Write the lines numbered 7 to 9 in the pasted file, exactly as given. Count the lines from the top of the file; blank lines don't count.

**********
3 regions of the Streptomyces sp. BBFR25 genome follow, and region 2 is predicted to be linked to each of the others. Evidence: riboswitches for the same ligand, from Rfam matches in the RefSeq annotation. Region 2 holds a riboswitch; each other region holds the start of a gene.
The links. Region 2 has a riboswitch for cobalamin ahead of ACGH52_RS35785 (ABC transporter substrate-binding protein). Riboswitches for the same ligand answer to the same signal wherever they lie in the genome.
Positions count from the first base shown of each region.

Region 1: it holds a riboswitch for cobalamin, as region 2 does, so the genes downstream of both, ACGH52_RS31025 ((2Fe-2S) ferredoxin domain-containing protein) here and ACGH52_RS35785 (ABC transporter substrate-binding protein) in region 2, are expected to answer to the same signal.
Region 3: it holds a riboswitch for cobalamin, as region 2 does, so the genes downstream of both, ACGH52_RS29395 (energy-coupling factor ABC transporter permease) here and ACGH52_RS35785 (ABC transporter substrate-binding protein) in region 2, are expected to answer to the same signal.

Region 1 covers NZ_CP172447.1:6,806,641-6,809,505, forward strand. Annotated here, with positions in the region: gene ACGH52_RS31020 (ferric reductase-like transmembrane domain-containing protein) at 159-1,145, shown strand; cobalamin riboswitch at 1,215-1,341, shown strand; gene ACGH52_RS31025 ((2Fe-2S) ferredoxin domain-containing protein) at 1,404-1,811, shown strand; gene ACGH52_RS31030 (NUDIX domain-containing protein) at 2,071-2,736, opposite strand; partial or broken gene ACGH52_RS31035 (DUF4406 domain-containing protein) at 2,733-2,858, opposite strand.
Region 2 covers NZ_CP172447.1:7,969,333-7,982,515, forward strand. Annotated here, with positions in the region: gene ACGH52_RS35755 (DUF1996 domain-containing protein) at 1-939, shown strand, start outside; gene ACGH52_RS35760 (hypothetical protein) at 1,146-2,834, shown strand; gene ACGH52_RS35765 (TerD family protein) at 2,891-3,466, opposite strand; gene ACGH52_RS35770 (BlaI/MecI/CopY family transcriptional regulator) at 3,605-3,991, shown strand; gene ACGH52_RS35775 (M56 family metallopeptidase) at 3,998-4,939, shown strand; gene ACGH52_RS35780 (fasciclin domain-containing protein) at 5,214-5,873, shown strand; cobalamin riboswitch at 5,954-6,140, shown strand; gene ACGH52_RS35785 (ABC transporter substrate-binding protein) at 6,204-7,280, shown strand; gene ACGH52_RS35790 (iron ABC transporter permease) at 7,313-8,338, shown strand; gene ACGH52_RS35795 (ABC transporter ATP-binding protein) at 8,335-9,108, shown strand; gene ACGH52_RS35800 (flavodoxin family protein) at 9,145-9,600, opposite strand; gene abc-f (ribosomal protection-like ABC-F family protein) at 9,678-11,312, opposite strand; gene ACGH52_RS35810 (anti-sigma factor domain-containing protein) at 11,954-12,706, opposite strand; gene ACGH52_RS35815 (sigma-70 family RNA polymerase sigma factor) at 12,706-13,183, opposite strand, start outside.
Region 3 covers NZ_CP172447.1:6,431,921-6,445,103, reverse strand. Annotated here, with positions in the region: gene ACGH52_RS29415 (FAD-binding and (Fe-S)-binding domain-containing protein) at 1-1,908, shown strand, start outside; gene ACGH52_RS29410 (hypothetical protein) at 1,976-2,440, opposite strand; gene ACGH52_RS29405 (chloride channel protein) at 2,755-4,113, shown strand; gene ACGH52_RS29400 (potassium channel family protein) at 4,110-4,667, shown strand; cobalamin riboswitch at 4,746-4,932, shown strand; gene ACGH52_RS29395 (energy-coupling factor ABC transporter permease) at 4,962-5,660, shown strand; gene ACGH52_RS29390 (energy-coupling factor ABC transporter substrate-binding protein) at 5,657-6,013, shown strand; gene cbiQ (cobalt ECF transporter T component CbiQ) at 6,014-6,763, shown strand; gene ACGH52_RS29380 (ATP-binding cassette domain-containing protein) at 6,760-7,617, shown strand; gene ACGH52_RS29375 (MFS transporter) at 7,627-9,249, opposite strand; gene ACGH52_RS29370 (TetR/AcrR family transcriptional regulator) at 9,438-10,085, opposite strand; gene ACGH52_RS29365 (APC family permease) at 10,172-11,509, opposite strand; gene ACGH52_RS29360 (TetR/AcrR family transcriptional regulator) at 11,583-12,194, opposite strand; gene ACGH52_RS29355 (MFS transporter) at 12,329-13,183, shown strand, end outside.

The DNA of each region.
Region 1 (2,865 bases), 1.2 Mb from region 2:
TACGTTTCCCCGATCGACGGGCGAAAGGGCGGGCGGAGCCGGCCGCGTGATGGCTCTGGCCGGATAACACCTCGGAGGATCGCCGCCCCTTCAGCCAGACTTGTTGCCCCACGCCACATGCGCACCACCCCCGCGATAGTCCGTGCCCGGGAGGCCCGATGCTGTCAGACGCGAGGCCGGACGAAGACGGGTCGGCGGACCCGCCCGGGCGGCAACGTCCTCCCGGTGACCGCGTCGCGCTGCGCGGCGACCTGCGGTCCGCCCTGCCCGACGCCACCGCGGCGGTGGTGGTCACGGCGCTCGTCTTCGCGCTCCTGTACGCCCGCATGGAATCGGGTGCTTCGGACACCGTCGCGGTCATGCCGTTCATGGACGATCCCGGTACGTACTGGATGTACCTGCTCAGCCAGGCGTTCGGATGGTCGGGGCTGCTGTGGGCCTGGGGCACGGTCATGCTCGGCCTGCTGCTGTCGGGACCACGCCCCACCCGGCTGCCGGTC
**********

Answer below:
Region 2 covers NZ_CP172447.1:7,969,333-7,982,515, forward strand. Annotated here, with positions in the region: gene ACGH52_RS35755 (DUF1996 domain-containing protein) at 1-939, shown strand, start outside; gene ACGH52_RS35760 (hypothetical protein) at 1,146-2,834, shown strand; gene ACGH52_RS35765 (TerD family protein) at 2,891-3,466, opposite strand; gene ACGH52_RS35770 (BlaI/MecI/CopY family transcriptional regulator) at 3,605-3,991, shown strand; gene ACGH52_RS35775 (M56 family metallopeptidase) at 3,998-4,939, shown strand; gene ACGH52_RS35780 (fasciclin domain-containing protein) at 5,214-5,873, shown strand; cobalamin riboswitch at 5,954-6,140, shown strand; gene ACGH52_RS35785 (ABC transporter substrate-binding protein) at 6,204-7,280, shown strand; gene ACGH52_RS35790 (iron ABC transporter permease) at 7,313-8,338, shown strand; gene ACGH52_RS35795 (ABC transporter ATP-binding protein) at 8,335-9,108, shown strand; gene ACGH52_RS35800 (flavodoxin family protein) at 9,145-9,600, opposite strand; gene abc-f (ribosomal protection-like ABC-F family protein) at 9,678-11,312, opposite strand; gene ACGH52_RS35810 (anti-sigma factor domain-containing protein) at 11,954-12,706, opposite strand; gene ACGH52_RS35815 (sigma-70 family RNA polymerase sigma factor) at 12,706-13,183, opposite strand, start outside.
Region 3 covers NZ_CP172447.1:6,431,921-6,445,103, reverse strand. Annotated here, with positions in the region: gene ACGH52_RS29415 (FAD-binding and (Fe-S)-binding domain-containing protein) at 1-1,908, shown strand, start outside; gene ACGH52_RS29410 (hypothetical protein) at 1,976-2,440, opposite strand; gene ACGH52_RS29405 (chloride channel protein) at 2,755-4,113, shown strand; gene ACGH52_RS29400 (potassium channel family protein) at 4,110-4,667, shown strand; cobalamin riboswitch at 4,746-4,932, shown strand; gene ACGH52_RS29395 (energy-coupling factor ABC transporter permease) at 4,962-5,660, shown strand; gene ACGH52_RS29390 (energy-coupling factor ABC transporter substrate-binding protein) at 5,657-6,013, shown strand; gene cbiQ (cobalt ECF transporter T component CbiQ) at 6,014-6,763, shown strand; gene ACGH52_RS29380 (ATP-binding cassette domain-containing protein) at 6,760-7,617, shown strand; gene ACGH52_RS29375 (MFS transporter) at 7,627-9,249, opposite strand; gene ACGH52_RS29370 (TetR/AcrR family transcriptional regulator) at 9,438-10,085, opposite strand; gene ACGH52_RS29365 (APC family permease) at 10,172-11,509, opposite strand; gene ACGH52_RS29360 (TetR/AcrR family transcriptional regulator) at 11,583-12,194, opposite strand; gene ACGH52_RS29355 (MFS transporter) at 12,329-13,183, shown strand, end outside.

The DNA of each region.